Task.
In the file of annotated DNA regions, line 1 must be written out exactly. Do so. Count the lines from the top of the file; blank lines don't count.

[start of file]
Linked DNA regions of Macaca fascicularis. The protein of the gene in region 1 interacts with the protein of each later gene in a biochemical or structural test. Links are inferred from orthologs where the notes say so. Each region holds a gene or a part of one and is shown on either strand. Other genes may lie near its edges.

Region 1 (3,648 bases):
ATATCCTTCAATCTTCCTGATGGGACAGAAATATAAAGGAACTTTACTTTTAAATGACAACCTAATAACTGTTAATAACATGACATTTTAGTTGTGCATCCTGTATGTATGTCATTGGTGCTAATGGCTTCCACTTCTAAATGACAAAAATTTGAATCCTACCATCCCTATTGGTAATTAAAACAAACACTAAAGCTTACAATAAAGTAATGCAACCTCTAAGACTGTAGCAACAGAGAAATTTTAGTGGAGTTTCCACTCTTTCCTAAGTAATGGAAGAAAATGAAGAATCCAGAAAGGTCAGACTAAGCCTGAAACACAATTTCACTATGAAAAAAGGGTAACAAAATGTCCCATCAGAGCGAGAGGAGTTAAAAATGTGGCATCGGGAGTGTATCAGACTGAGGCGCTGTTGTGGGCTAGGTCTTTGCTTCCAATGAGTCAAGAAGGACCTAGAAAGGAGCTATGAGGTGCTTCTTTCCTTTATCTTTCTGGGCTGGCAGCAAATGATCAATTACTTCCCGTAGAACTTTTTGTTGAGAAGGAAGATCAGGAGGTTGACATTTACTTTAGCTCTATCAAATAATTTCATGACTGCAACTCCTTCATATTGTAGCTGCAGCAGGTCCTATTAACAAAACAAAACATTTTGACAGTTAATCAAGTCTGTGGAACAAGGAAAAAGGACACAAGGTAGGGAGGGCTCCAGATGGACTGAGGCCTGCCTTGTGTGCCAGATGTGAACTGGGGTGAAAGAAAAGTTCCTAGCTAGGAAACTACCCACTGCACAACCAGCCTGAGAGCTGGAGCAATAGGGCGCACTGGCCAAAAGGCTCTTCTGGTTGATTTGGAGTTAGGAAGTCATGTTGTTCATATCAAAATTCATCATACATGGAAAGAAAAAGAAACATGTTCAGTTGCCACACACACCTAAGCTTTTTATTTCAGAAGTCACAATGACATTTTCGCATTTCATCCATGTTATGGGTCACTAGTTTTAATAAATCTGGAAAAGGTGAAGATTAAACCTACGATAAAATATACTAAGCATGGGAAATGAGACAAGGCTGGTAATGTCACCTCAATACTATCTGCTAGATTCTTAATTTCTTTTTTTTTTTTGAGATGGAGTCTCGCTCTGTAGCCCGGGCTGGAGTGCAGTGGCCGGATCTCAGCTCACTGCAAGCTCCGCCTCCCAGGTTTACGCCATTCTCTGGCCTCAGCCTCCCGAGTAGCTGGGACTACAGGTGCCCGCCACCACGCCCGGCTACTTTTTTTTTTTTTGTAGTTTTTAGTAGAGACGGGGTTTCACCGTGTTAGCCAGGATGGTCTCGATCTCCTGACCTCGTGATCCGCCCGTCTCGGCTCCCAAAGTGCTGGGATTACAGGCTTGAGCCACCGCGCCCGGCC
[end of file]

Linked DNA regions of Macaca fascicularis. The protein of the gene in region 1 interacts with the protein of each later gene in a biochemical or structural test. Links are inferred from orthologs where the notes say so. Each region holds a gene or a part of one and is shown on either strand. Other genes may lie near its edges.